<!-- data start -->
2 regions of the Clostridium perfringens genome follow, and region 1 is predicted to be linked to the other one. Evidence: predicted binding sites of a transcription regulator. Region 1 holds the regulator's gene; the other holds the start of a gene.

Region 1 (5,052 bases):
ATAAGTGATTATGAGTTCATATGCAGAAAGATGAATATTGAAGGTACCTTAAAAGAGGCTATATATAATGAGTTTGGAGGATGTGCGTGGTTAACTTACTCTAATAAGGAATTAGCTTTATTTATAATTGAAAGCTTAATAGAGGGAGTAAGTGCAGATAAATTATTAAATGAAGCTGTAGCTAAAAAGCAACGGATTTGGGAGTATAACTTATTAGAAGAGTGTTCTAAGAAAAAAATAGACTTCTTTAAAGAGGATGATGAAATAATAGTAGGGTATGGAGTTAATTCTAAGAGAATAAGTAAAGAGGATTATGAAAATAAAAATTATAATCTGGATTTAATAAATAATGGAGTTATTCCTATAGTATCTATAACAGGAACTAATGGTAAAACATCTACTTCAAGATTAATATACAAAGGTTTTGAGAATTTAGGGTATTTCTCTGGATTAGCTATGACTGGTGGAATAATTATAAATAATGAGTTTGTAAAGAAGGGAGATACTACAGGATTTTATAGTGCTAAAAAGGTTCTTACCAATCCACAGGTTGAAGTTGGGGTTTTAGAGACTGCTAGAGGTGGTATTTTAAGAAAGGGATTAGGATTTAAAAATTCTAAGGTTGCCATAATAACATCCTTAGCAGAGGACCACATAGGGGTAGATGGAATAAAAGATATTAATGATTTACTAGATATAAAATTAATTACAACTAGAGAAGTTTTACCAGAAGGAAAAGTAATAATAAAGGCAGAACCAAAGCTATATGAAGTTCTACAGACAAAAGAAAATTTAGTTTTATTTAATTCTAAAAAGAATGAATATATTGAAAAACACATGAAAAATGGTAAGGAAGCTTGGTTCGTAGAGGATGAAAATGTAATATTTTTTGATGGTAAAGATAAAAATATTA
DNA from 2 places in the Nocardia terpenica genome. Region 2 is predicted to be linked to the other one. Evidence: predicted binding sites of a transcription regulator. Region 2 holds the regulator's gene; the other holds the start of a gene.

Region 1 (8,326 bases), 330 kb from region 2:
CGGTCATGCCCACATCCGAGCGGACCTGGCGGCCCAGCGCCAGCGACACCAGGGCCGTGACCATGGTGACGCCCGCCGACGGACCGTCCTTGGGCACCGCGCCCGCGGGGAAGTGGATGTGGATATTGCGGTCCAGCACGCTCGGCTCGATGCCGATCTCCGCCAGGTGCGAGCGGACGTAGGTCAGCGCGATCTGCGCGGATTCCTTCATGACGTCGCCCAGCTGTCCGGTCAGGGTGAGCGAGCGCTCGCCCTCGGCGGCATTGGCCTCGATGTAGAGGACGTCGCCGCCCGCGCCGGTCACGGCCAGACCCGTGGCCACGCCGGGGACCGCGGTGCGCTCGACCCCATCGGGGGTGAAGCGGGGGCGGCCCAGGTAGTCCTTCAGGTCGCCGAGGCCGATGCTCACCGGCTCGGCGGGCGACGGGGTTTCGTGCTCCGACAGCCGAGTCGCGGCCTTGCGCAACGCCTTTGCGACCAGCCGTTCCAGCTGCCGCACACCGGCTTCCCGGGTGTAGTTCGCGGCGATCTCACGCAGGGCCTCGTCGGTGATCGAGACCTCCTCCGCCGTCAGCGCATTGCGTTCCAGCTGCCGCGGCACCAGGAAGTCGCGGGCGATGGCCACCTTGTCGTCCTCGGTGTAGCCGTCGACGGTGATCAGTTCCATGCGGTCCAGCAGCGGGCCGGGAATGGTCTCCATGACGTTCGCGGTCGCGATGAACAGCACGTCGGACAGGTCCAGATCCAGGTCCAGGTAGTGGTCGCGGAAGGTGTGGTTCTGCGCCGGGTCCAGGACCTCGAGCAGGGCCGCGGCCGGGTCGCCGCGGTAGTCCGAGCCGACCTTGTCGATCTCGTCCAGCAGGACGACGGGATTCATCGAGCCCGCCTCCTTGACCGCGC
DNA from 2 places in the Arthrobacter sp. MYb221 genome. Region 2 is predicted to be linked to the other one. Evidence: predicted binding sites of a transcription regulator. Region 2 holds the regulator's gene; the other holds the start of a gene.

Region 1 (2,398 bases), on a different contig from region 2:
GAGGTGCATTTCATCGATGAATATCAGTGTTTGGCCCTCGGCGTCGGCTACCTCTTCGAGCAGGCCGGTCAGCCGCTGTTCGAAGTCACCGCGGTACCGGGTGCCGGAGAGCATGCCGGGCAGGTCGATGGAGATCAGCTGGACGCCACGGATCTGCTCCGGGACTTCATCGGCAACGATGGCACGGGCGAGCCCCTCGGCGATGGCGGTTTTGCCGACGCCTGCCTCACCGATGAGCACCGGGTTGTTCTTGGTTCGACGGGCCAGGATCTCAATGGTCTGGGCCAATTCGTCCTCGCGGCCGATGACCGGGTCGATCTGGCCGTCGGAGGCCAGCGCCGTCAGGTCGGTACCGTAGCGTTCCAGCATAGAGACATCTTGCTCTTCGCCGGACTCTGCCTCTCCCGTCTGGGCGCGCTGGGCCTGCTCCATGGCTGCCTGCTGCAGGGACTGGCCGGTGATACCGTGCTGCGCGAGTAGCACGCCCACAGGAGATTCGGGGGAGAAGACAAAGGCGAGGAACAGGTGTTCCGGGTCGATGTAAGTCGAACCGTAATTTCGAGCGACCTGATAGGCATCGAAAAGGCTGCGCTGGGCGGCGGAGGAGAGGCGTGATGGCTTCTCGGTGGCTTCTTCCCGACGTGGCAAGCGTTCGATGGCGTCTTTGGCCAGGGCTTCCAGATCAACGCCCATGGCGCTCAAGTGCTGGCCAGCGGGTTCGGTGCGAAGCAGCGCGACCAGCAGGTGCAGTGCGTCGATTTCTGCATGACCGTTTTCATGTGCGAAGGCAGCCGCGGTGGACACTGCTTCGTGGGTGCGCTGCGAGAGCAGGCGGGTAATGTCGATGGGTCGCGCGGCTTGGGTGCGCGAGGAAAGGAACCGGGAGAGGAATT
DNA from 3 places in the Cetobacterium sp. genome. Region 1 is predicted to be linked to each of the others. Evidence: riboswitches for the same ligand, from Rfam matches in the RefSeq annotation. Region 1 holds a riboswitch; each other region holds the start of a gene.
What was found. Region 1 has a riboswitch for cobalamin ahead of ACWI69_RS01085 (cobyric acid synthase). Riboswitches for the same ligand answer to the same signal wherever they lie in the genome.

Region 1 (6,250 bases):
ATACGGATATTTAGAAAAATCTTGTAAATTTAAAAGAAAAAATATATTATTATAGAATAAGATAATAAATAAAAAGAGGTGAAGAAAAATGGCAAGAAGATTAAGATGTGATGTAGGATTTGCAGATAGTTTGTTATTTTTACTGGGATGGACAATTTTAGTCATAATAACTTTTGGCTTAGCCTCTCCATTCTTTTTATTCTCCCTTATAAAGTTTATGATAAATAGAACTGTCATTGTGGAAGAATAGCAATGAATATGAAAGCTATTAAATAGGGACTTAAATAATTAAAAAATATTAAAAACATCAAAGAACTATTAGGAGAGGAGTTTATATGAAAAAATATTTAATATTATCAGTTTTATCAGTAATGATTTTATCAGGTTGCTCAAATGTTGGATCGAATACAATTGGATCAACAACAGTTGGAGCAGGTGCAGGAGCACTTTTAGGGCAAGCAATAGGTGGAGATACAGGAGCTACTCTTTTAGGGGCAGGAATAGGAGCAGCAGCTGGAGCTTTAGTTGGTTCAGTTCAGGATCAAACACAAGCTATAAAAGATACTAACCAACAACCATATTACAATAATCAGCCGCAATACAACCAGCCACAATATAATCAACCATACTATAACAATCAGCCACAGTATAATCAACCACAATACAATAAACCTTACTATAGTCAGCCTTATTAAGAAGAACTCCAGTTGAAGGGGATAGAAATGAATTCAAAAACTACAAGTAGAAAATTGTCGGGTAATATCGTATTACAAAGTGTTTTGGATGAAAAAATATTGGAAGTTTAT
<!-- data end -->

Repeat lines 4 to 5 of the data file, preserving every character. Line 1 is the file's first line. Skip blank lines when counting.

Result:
DNA from 2 places in the Nocardia terpenica genome. Region 2 is predicted to be linked to the other one. Evidence: predicted binding sites of a transcription regulator. Region 2 holds the regulator's gene; the other holds the start of a gene.

Region 1 (8,326 bases), 330 kb from region 2: